Differences in long-term survival after transjugular intrahepatic portosystemic shunt for refractory ascites and variceal bleed.J Gastroenterol Hepatol. 2005 Mar; 20(3):474-81.JG
To compare the survival after transjugular intrahepatic portosystemic shunt (TIPS) for refractory ascites and variceal bleed, and to identify the factors predictive of survival.
Single tertiary center, retrospective-prospective study. Chart review was performed on all patients who underwent TIPS between 1993 and 2000 and prospective follow-up to determine survival. Pre- and post-TIPS clinical parameters were compared and Kaplan-Meier analysis was applied to compare the survival of both groups. Cox regression was used to identify predictors of survival after TIPS.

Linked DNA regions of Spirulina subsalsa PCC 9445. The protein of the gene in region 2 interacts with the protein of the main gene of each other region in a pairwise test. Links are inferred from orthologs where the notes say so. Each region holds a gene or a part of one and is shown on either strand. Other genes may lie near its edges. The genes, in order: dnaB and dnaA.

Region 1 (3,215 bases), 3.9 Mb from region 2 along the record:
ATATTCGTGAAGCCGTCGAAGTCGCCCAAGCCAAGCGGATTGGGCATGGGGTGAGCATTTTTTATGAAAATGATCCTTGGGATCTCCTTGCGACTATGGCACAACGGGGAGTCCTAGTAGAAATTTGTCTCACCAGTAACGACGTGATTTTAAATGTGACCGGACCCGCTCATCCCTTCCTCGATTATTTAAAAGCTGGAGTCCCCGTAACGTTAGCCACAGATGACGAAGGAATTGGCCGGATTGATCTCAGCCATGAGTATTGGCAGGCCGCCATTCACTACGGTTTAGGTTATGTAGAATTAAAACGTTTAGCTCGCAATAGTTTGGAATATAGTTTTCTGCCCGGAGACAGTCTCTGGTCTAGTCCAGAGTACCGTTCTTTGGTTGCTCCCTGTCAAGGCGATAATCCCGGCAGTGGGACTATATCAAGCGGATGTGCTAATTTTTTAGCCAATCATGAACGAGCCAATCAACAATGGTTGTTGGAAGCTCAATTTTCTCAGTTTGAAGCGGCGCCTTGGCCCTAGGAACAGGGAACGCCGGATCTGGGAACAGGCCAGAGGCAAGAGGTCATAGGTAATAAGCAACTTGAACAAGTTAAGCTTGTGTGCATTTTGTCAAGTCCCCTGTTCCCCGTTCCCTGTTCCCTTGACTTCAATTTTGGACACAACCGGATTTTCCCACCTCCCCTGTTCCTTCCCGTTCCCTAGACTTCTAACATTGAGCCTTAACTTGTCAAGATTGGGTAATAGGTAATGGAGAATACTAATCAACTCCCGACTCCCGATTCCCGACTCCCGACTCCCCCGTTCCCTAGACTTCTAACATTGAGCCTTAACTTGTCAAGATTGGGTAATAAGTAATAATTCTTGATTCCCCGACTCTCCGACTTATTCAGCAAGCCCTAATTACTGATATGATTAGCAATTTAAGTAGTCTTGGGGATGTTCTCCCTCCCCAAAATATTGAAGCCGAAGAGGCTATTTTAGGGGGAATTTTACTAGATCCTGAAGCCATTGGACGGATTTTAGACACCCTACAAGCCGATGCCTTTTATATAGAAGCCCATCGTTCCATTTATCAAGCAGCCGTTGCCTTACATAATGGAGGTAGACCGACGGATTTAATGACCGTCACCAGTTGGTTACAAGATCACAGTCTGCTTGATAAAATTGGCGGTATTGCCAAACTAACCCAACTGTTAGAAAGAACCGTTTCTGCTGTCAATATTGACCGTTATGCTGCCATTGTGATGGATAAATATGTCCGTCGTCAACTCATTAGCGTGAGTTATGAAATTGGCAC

A total of 163 patients were included, 62 with refractory ascites and 101 with variceal bleed. Both groups had similar age (48.2 vs 48.9 year; P = 0.65) and consisted of predominantly Caucasians (51%) and Mexican-Americans (39%). More than 75% had chronic hepatitis C, alcoholic liver disease or both. Overall, the median survival was significantly better for variceal bleed (2 years) compared with refractory ascites (6 months) (P < 0.001). This survival advantage persisted in patients with Mayo risk score greater than 1.17. Transjugular intrahepatic portosystemic shunt improved severe ascites in 45% of patients (P = 0.03). Mayo risk score was highly predictive of survival after TIPS with a hazard ratio of 2.3, followed by Child-Pugh score, creatinine, albumin and ethnicity, with better survival among Mexican-Americans. Shunt dysfunction (31%) and hepatic encephalopathy (27%) were the most common complications of TIPS.
Patients who received TIPS for variceal bleed had significantly longer survival compared with those for refractory ascites. Mexican-Americans had an improved long-term survival compared with Caucasians. The reason for this ethnic difference in survival is unclear and warrants further prospective evaluation.